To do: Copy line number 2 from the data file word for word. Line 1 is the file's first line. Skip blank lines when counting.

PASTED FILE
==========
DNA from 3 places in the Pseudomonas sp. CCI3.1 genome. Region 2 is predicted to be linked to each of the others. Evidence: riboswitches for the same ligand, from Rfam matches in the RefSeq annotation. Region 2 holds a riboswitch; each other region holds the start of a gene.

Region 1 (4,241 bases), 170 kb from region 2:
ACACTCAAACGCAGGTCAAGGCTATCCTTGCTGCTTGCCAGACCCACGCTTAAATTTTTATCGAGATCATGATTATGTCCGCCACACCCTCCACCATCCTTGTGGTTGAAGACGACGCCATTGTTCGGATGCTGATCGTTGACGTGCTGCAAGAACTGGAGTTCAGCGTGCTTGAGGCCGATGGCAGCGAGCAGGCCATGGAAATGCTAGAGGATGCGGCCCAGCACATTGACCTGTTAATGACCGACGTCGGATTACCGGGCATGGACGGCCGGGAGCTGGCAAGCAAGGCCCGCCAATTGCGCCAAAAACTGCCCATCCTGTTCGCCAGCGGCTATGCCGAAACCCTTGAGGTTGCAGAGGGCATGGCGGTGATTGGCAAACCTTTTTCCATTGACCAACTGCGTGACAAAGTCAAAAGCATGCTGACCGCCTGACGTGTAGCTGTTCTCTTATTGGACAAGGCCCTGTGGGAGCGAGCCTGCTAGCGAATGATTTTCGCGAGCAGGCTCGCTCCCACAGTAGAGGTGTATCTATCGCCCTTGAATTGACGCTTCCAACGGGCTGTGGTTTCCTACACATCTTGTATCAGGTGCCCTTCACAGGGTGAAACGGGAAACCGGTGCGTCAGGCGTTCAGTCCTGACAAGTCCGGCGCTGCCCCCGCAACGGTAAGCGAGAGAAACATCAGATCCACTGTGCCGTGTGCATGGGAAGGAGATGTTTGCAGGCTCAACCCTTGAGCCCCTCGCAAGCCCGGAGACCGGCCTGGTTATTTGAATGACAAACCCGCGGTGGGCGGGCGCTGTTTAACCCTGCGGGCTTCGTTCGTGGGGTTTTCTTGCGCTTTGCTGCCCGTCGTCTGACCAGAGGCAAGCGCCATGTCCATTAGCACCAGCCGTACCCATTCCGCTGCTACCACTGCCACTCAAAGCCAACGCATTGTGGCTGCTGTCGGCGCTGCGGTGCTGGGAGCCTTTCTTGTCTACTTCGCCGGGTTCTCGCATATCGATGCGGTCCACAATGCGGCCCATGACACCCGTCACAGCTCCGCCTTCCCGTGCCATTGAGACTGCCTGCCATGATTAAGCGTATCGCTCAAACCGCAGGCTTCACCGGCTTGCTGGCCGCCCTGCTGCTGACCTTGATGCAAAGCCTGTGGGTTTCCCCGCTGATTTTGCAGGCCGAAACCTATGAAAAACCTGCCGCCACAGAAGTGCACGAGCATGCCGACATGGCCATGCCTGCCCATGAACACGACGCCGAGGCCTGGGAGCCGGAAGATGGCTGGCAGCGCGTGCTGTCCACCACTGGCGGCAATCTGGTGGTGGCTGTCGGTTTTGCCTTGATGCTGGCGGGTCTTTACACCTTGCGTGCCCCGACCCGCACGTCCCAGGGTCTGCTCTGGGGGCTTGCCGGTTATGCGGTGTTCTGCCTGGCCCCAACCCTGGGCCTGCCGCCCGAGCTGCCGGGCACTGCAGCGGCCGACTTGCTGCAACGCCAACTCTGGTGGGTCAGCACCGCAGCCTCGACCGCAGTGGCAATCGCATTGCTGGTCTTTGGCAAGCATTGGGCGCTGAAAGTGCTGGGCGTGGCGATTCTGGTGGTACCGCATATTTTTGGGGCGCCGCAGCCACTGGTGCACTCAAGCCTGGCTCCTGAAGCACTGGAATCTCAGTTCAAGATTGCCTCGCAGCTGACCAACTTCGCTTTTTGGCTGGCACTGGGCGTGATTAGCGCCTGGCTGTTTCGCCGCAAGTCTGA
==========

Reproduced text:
Region 1 (4,241 bases), 170 kb from region 2: